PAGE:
How to Protect Your Animals and Yourself From Zika Virus
Zika virus first captured the full attention of the general public of the U.S. during the 2016 Summer Olympic Games in Rio de Janeiro. Although the virus is thought to have originated in the Central African nation of Uganda, it has almost become synonymous with Brazil in the years since the Olympics.
Zika is transmitted between and among humans by mosquito bite. It causes only mild symptoms initially, but it has been linked to a major increase in the incidence of birth defects in the offspring of mothers who have had the virus. These birth defects include eye problems, reduced intelligence, and microcephaly (an abnormally small head).
The virus has been detected in human saliva and may be transmissible through sexual contact. Because of the potential seriousness of contracting the virus, public health officials have cautioned travelers against visiting areas with a large incidence of the disease, and many countries have elected to spray insecticides to lower the population of mosquitos to curb the transmission of the disease.
Read on to learn more about what officials do and do not currently know about the Zika virus, including how the virus could affect your pets.
Dogs, Cats, and Other Household Pets
No case of zika virus has been recorded in cats, dogs, or other common household pets. That said, there has been very little research conducted thus far on zika in pets. Nearly all of the research on the virus has been directed toward stopping its transmission among humans, and toward understanding its potential short and long-term health effects.
The virus is not currently thought to affect companion animals. It may be possible, however, for a pet to contract the virus the same way most humans do, through a mosquito bite. It may also be possible for another mosquito to get the virus from that pet and to then pass it along. For this reason, keeping your pets’ potential exposure to mosquito bites is always a good best practice.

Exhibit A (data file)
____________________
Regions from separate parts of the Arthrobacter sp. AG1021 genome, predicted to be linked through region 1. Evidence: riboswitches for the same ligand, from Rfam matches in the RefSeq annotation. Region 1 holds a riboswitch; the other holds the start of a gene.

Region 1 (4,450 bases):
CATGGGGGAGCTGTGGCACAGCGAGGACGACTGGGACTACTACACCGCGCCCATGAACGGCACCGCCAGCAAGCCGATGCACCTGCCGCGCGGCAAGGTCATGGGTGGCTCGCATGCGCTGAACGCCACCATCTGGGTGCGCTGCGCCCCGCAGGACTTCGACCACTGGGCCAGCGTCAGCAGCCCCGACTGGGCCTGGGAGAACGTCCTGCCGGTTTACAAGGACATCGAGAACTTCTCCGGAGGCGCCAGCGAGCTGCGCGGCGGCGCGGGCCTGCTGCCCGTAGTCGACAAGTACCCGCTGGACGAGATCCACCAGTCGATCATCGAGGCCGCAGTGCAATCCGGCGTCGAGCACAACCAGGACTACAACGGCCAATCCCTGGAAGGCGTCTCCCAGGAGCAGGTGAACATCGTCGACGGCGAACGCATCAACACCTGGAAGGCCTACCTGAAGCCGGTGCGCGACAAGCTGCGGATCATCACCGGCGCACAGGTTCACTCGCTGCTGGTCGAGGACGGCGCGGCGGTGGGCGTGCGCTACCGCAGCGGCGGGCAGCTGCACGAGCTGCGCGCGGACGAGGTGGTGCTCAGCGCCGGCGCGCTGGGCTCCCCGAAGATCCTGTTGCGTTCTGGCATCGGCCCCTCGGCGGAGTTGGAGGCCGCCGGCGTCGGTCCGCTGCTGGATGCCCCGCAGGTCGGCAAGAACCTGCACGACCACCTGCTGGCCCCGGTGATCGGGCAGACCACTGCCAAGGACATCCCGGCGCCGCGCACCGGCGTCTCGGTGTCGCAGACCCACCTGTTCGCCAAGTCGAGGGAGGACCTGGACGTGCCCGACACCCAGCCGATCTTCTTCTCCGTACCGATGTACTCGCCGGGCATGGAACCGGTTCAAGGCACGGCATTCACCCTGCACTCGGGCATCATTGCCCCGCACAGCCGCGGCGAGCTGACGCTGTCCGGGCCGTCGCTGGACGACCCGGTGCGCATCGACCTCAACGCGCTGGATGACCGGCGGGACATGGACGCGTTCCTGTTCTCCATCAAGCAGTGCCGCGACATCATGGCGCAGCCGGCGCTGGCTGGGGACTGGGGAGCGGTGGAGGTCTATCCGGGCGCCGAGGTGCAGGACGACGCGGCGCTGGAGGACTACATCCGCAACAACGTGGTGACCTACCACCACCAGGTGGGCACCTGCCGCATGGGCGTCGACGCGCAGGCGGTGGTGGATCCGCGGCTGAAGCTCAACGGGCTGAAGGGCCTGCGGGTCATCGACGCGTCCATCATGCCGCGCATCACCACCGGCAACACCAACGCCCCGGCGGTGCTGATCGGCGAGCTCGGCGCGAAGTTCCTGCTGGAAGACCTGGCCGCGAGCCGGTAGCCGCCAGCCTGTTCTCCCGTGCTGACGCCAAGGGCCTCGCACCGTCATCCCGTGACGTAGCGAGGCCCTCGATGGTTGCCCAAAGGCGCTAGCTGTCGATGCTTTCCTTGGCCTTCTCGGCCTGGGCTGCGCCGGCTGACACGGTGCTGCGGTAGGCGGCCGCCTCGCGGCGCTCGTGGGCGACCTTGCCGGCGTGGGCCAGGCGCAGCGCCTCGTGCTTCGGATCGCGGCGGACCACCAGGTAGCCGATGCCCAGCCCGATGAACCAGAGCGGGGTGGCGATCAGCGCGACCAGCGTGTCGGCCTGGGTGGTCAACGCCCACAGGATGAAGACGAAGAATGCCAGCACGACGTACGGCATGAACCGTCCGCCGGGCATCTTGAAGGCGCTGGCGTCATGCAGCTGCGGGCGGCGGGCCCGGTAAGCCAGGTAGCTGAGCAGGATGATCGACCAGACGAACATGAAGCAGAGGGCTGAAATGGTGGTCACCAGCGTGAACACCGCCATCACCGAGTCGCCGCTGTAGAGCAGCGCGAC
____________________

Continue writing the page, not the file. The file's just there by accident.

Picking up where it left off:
Zika Virus and Other Animals
Some research has been done on the effects of zika in other species of animals. It may be possible for horses, cows, goats, and other domesticated animals to contract the virus, and many exotic animals (such as monkeys) have been known to carry it, as well.
In fact, the first documented case of zika virus was recorded in 1940 in a monkey with a mild fever in Uganda. Bats, water buffaloes, and ducks were all found to carry the disease as well by a research study conducted in Indonesia.
Staying Safe From Zika
Despite spraying for mosquitos and educating the public on the health concerns associated with the spread of zika, the virus has been spreading steadily across the globe over the past several decades. Where once its spread was limited to Asia and Africa, the virus has now been found in every continent, save Antarctica.
Though zika may not directly affect your dog or cat, it is too early (from a research perspective) to rule out the possibility that your pet may be a potential carrier of the disease. This is not a reason for panic, however. Follow the precautionary measures advocated by the CDC—especially if you are pregnant, or may wish to become pregnant one day.
Author: Giano Panzarella